Are you saying that Jesus did away with the cruel law of Moses? He said explicitly that he had not come to abolish the law (Matthew 5:17). So Hebrews 7 contradicts what Jesus is quoted as saying about the law. Hebrews 7 also contradicts what passages like Leviticus 16:29 clearly state:
This shall be a statute to you forever: In the seventh month, on the tenth day of the month, you shall deny yourselves, and shall do no work, neither the citizen nor the alien who resides among you.
The law of Moses as you see was never to result in "a setting aside of a former commandment" like Hebrews 7 says. But contradiction or not, it is good that the law of Moses is being set aside. Now if only we can set aside all of the other stupid and cruel laws in the Bible.

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Re: Would you stone the man described in Numbers 15?

Post by Jagella »

Elijah John wrote:And I would not participate in the stone-throwing, and I doubt Jesus would either. After all, he is the one who said "The Sabbath was made for man, not man for the Sabbath.
I was with you up to this point. I don't believe that the gospel portrays Jesus as telling people not to follow the law of Moses because it was cruel or stupid. Rather, Jesus is portrayed as having the power to do and say whatever he wished to do or say. He was to have total power over all people, and that included Moses. So if he wished to set aside any Jewish law, he could do so at the drop of a hat.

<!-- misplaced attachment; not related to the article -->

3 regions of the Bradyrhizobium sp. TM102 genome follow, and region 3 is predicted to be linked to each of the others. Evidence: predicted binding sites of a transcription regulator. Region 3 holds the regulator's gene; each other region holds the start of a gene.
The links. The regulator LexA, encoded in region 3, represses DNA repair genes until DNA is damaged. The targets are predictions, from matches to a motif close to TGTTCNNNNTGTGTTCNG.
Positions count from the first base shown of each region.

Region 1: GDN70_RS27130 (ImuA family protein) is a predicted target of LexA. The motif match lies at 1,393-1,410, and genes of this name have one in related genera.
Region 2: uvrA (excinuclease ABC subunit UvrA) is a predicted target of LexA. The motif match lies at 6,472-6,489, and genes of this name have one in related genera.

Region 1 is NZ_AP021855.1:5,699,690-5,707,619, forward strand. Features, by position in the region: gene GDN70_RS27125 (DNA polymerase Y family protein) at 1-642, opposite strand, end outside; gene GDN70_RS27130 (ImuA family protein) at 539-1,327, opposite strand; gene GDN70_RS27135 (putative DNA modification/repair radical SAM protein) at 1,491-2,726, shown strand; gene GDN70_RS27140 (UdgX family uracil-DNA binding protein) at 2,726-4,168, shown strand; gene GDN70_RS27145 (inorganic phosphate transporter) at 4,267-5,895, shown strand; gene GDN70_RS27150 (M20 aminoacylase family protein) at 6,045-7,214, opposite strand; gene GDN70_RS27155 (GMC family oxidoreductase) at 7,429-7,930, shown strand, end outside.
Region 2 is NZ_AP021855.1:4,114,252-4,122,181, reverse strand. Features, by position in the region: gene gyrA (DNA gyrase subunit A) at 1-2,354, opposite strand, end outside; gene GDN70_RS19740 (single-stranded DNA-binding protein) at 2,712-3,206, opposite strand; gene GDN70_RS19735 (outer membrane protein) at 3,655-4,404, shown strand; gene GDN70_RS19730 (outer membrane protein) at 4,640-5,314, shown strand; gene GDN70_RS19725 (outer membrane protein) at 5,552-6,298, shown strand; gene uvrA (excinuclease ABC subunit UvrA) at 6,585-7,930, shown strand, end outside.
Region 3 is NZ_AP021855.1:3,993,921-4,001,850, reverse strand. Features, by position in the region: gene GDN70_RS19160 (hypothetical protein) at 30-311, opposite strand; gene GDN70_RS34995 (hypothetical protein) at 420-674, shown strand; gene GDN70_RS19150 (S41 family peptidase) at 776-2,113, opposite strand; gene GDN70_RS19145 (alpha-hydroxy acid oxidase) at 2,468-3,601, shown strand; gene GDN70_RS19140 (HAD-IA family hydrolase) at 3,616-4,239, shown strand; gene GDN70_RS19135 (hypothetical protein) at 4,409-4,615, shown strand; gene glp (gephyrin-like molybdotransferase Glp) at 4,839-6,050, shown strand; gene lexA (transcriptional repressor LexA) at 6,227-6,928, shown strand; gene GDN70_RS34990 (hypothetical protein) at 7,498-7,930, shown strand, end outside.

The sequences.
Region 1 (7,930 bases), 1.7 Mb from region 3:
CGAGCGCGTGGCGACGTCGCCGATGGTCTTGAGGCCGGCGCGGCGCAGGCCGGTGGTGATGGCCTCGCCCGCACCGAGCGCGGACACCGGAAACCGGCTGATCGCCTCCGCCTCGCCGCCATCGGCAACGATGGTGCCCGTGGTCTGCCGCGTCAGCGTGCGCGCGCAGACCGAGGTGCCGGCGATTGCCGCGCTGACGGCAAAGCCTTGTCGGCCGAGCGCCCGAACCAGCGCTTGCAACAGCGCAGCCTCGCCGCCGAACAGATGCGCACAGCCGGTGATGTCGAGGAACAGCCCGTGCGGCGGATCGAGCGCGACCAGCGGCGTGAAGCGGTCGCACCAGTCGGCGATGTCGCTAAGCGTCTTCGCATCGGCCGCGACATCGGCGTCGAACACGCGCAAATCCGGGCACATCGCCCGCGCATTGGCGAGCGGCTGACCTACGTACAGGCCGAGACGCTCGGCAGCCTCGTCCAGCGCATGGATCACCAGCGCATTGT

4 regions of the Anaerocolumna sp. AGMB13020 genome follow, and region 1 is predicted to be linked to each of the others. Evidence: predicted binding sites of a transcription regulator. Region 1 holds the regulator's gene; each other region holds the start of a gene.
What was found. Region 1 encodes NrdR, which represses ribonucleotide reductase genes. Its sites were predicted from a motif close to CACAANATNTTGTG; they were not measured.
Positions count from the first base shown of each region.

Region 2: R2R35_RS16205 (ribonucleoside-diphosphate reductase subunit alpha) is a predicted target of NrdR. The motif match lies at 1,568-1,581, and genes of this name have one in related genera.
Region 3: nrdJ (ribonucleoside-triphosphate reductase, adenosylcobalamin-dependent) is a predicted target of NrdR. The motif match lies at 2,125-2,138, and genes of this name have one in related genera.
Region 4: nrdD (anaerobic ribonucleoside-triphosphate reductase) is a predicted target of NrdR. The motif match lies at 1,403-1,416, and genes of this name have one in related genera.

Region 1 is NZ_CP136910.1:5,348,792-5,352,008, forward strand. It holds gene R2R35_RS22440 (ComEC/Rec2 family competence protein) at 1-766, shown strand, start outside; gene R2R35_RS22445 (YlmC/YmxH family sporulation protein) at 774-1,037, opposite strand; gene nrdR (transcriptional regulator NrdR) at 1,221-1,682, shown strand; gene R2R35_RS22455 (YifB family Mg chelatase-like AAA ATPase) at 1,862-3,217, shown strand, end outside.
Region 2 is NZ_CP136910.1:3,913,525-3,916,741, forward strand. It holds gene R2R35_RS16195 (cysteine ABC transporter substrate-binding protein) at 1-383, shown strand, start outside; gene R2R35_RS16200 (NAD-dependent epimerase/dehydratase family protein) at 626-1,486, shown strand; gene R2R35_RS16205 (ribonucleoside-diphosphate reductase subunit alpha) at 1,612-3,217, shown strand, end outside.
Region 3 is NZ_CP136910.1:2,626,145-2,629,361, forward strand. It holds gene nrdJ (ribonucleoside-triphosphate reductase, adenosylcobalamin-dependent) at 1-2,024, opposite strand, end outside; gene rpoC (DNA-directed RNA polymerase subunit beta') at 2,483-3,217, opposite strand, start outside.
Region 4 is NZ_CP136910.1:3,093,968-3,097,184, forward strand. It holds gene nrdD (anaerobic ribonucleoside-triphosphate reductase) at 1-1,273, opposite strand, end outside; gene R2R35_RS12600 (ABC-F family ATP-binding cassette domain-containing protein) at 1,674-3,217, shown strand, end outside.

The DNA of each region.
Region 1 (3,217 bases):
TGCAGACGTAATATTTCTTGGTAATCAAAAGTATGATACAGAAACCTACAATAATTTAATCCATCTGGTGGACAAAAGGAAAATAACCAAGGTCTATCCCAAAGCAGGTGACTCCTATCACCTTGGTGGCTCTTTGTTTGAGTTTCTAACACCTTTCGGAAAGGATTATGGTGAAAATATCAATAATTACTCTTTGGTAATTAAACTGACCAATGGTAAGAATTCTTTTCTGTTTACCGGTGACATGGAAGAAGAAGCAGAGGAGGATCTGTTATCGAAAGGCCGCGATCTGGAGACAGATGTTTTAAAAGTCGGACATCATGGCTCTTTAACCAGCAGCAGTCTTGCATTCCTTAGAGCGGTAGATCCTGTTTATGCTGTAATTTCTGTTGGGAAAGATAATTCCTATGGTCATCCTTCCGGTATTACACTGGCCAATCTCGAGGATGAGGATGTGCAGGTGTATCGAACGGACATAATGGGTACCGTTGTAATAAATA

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Re: Would you stone the man described in Numbers 15?

Post by Jagella »

Wootah wrote:I do not know what I fully think on this event but I would be happy to head to head debate this topic if you like.
That's why I started the thread--to debate. Go ahead and make your case that stoning the man in Numbers 15 was justified.

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Re: Would you stone the man described in Numbers 15?

Post by Jagella »

jgh7 wrote:If I was with the Israelites fresh out of Egypt with Moses, and God told us to kill someone who disobeyed rules which explicitly stated that the penalty for breaking such rules is death, then yeah I would.
It looks like I was wrong--many Christians have answered the question for debate in apparent honesty.

Would you stone the man regardless of who he was or how you may have known him, though? What if he was your son? Would you stone to death your own son?